Saturday, July 19, 2008


In a remarkable coincidence, Jo Stafford, the first pop star to sell 25 million records, died on July 16th, the same day as comic singers Darlene Edwards and Cinderella G. Stump!
All right. Same person. 90 years old.
Since the illfolks blog tilts toward the odd, let's just briefly sketch some basics on the woman's MOR side. Jo Stafford was similar to Patti Page, Doris Day, or Rosemary Clooney, but less well known now because she didn't make hit movies or photogenic album covers, and retired fairly young.
Jo was the only female member of the annoying "Pied Pipers," a quartet that backed Tommy Dorsey, Sinatra, and Johnny Mercer. They tended toward ooky crooning or way too hearty chorusing. She moved on, but kept their style, as a soloist, another reason she's not popular with the retro or lounge crowd. Her 40's music suffers from big band cliches including dated, lumbering swing beats and middle aged men backing her in the chorus. Things like "Watcha Know Joe" are unendurable, in the same league as thrift shop Mitch Miller albums. Novelty hits like "Shrimp Boats" just sink. Today's listener has to really pick and choose through a greatest hits collection or later (1960's "Jo + Jazz") albums to find songs that do her justice.
Rosemary Clooney described Jo's voice best: "beautiful, pure, straightforward, no artifice, matchless intonation, instantly recognizable. Those things describe the woman too."
A few times Jo took a serendipitous dippy detour from straight tunes to dopey ditties.
In 1947, Jo noticed Red Ingle rehearsing a parody of "Temptation." She was so amused, she asked if she could sing it. The girl hired for the session was paid off and Jo took over, recording as "Cinderella G. Stump." The song became a Top 10 hit.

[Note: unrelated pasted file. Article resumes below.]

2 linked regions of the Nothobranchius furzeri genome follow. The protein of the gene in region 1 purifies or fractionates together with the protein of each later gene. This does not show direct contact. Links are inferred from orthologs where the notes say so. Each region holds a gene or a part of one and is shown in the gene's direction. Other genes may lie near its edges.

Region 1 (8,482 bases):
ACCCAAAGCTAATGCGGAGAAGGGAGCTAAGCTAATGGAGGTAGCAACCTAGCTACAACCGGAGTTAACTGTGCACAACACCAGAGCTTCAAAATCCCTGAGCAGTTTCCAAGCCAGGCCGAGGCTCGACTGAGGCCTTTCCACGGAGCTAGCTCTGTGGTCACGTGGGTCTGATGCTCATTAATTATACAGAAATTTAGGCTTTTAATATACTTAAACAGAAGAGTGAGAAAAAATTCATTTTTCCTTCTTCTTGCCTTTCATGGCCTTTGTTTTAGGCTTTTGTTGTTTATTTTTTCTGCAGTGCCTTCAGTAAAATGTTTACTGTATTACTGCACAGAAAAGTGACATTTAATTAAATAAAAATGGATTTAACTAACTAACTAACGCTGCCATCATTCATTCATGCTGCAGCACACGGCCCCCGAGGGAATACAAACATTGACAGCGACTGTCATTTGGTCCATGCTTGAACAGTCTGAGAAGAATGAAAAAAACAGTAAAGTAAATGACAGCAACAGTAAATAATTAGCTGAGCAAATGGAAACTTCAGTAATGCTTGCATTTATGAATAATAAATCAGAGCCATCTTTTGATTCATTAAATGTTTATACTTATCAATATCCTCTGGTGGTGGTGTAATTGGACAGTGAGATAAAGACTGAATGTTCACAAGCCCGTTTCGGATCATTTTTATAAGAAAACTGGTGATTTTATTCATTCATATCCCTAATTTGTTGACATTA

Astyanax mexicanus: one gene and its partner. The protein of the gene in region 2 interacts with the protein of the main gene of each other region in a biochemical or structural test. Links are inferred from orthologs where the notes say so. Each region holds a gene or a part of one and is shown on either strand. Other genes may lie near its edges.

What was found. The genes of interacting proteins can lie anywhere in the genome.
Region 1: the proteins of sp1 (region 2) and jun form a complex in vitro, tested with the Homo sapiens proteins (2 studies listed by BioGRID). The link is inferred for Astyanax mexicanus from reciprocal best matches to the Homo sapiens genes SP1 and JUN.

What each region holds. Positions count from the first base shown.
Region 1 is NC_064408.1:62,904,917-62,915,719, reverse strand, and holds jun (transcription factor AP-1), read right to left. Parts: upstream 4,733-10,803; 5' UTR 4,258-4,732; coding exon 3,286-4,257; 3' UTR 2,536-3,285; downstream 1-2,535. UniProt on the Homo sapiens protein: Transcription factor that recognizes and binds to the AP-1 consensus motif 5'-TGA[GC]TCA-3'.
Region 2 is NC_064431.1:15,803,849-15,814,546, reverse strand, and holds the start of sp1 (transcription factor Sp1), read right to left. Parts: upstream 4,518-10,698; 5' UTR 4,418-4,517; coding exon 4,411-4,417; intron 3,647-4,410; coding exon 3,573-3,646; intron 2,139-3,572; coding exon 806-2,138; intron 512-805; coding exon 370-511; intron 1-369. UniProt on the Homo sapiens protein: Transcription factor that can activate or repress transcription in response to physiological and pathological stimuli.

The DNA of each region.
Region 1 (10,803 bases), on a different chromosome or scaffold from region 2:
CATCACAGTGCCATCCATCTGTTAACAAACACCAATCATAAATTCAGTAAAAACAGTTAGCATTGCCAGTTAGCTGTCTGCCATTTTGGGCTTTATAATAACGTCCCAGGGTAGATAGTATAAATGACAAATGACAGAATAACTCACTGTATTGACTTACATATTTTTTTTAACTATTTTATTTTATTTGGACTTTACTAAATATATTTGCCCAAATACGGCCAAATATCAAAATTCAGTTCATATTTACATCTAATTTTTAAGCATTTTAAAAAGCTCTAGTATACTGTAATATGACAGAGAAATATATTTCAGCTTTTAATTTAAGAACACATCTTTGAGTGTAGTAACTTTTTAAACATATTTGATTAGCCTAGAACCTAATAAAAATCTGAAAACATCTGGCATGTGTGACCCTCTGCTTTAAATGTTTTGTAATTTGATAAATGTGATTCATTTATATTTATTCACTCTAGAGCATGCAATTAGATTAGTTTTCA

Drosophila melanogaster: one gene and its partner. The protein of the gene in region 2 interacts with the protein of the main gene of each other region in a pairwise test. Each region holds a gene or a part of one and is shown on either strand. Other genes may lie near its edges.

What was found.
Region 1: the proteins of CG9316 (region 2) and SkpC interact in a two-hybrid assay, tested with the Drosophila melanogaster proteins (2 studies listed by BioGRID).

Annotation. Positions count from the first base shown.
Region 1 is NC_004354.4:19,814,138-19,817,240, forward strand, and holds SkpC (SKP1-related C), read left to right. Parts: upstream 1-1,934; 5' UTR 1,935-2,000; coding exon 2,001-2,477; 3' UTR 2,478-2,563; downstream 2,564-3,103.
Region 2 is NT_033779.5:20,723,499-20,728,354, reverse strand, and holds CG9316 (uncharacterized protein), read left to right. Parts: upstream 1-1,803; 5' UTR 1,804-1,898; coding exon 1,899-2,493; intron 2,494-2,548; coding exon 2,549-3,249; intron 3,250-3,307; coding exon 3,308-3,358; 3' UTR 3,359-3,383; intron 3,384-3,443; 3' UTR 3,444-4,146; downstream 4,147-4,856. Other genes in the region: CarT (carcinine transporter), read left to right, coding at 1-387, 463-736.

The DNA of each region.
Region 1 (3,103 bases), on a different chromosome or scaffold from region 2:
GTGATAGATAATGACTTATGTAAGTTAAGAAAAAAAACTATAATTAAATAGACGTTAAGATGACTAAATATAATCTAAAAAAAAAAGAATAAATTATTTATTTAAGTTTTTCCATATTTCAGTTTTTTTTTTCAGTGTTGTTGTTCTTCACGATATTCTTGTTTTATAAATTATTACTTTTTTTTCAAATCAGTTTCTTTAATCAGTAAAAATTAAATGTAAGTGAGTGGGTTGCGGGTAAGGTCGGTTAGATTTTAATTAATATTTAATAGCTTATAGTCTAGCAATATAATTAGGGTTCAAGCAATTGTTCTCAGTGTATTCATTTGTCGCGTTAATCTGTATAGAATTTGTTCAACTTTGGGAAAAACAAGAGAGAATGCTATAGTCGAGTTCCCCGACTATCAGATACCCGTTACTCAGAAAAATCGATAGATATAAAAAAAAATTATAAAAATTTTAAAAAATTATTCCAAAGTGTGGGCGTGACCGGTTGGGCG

In 1957, Jo had some free time left over at the recording studio and goofed around with some deliberate off-key singing. She was urged to make a comedy album, and as "Darlene Edwards" (with husband Paul Weston on piano as Jonathan, the pianist with two left hands) issued some "so bad it's funny" discs. Jo's queasy "I Love Paris" was a notable fracture (a song also butchered by Leona Anderson on her "Music to Suffer By" album). Following The Cherry Sisters and Florence Foster Jenkins, two notorious examples of strange vocalizing, the Edwards' success revived the genre and led to "Morris" Garner's ham-fisted lp parody of Errol Garner, and pooped pop albums from Sam Chalpin and Mrs. Miller among others. Of course guys like Homer & Jethro went out of tune deliberately for a laugh, too: "Gimme an E flat." "You know I can't play an E flat." "Then gimme an E, and I'll flatten it out m'self!"
Folks who hate pop standards still chuckle at the way the duo warped 'em. Back in 1961 "Jonathan and Darlene Edwards in Paris" netted a Grammy for Best Comedy Album. Ironically, Jo Stafford never won one for straight singing. The Edwards' bent take on "Carioca" was used in "The Kentucky Fried Movie."
In 1977, the duo un-retired for a single, "Stayin' Alive" b/w "I am Woman." Paul Weston died in 1996. He and Jo were able to get the rights back to much of their back catalog (straight and humorous) for their own Corinthian label, and re-issues serve as a legacy to the artists and income for their children.
Your trio of samples highlight Jo's humor: the hillbilly song with Red Ingle, a sample of vintage Darlene, and her comeback shot at The Bee Gees.
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1 comment:

Hazy Dave said...

Heh, I bought a Jon & Dar Edwards LP a couple years ago, and had no idea it was Jo Stafford and Paul Weston until now. Not that I know or care much about them anyway, but it's interesting to learn some of the background info to an amusing spoof.